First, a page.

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Warrior of hope: a chaplain's journey

Capt. Benjamin Quintanilla, 28th Bomb Wing chaplain, right, hands a cup of hot chocolate to Airman 1st Class Taylor Tschida, 28th Security Forces Squadron response force member, at Ellsworth Air Force Base, S.D., Jan. 7, 2016. Chaplains provide many services including unit engagement as a way to boost Airmen morale. (U.S. Air Force photo by Airman 1st Class Denise M. Nevins/Released)

Capt. Benjamin Quintanilla, 28th Bomb Wing chaplain, right, hands a cup of hot chocolate to Airman 1st Class Taylor Tschida, 28th Security Forces Squadron response force member, at Ellsworth Air Force Base, S.D., Jan. 7, 2016. Chaplains provide many services including unit engagement as a way to boost Airmen morale. (U.S. Air Force photo by Airman 1st Class Denise M. Nevins/Released)

Capt. Benjamin Quintanilla, 28th Bomb Wing chaplain, looks around the 28th Civil Engineer Squadron explosive ordnance disposal training site at Ellsworth Air Force Base, S.D., Oct. 6, 2015. As a chaplain, Quintanilla visits squadrons to boost morale and meet with Airmen who may be having a rough time. (U.S. Air Force photo by Airman Sadie Colbert/Released)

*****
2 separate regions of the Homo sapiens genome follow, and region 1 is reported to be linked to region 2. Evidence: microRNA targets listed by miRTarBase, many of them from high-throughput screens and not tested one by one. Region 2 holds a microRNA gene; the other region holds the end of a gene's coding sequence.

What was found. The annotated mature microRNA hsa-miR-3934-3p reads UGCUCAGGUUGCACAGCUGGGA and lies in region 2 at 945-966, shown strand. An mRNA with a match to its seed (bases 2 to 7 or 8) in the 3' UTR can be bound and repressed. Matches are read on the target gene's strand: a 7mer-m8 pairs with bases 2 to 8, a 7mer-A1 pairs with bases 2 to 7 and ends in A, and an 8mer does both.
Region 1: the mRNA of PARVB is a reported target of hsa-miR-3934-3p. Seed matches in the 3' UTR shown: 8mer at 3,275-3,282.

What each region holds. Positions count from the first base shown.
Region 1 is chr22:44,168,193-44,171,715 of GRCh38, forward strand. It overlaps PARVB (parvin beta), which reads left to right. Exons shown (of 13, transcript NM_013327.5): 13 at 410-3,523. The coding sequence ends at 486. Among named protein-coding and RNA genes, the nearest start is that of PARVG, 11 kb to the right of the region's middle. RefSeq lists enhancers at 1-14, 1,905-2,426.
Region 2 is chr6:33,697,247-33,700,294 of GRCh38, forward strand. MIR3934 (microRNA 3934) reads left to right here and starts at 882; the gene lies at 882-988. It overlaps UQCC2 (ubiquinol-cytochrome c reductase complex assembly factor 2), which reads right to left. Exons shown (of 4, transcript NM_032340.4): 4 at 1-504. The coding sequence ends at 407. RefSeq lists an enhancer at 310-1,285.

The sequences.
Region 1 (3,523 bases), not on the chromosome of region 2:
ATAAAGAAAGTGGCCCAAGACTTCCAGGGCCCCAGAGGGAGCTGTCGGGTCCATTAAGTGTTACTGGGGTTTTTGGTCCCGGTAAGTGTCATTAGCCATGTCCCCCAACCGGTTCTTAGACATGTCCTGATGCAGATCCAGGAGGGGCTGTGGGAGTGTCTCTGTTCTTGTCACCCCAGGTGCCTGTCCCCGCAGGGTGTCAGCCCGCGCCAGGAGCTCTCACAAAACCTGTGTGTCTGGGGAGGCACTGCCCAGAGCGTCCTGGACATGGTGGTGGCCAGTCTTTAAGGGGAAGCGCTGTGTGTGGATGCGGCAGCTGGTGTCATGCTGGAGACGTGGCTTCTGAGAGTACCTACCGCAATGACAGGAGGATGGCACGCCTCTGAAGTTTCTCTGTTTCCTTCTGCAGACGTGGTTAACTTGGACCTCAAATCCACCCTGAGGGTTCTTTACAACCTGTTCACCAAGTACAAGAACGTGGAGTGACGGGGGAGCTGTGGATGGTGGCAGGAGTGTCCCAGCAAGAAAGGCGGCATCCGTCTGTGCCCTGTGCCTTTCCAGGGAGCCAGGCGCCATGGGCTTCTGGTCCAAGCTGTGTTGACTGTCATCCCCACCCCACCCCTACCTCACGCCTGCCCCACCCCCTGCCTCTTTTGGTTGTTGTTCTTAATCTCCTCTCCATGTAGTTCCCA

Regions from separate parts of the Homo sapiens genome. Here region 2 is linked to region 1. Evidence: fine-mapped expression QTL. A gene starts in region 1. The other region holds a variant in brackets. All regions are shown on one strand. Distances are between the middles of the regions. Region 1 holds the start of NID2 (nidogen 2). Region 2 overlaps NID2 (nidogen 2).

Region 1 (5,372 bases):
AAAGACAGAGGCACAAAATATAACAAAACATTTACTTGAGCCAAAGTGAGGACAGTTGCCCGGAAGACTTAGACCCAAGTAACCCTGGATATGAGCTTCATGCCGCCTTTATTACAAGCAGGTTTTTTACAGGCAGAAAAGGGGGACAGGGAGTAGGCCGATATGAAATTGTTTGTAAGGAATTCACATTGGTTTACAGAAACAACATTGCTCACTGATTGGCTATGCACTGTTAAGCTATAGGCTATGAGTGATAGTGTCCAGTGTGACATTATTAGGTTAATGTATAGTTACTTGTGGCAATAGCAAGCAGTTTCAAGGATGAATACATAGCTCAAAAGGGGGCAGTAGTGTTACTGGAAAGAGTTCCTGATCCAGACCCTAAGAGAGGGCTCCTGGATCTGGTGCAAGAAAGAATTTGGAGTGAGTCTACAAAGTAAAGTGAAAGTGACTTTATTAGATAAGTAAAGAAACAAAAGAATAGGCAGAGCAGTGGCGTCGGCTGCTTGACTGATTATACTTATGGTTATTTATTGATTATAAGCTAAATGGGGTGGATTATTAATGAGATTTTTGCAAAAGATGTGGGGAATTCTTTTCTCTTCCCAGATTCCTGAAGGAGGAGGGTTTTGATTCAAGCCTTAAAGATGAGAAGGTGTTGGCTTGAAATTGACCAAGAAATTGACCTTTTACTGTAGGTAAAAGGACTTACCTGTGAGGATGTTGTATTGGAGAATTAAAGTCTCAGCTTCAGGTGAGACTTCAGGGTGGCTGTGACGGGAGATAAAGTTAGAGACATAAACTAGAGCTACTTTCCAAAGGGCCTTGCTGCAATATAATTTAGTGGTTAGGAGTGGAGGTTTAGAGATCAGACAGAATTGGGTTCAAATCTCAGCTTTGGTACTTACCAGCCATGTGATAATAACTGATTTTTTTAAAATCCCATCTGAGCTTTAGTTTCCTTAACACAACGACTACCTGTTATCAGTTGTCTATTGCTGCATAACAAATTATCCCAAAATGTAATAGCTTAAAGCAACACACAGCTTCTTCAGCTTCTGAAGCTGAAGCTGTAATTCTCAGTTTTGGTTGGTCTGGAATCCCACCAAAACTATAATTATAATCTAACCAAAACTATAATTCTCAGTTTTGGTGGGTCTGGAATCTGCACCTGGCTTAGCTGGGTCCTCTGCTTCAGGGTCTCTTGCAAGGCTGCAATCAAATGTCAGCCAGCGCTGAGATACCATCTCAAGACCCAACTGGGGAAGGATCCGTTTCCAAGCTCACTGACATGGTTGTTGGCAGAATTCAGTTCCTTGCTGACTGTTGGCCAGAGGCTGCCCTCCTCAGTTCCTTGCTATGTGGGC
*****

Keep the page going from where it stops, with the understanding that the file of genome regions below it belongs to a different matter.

Capt. Benjamin Quintanilla, 28th Bomb Wing chaplain, looks around the 28th Civil Engineer Squadron explosive ordnance disposal training site at Ellsworth Air Force Base, S.D., Oct. 6, 2015. As a chaplain, Quintanilla visits squadrons to boost morale and meet with Airmen who may be having a rough time. (U.S. Air Force photo by Airman Sadie Colbert/Released)

Capt. Benjamin Quintanilla, 28th Bomb Wing chaplain, center, poses for a photo with orphans from the Watoto [Swahili for ‘children’] holistic care program in Uganda, Africa, Aug. 4, 2014. Quintanilla served as a missionary in Uganda for two years, caring for and rescuing orphaned and abandoned children before becoming an active duty Air Force chaplain. (Courtesy Photo)

Capt. Benjamin Quintanilla, 28th Bomb Wing chaplain, center, poses for a photo with orphans from the Watoto [Swahili for ‘children’] holistic care program in Uganda, Africa, Aug. 4, 2014. Quintanilla served as a missionary in Uganda for two years, caring for and rescuing orphaned and abandoned children before becoming an active duty Air Force chaplain. (Courtesy Photo)

ELLSWORTH AIR FORCE BASE, S.D. -- It was a day that seemed like any other as he made his way out to the hangar for a counseling session with an Airman.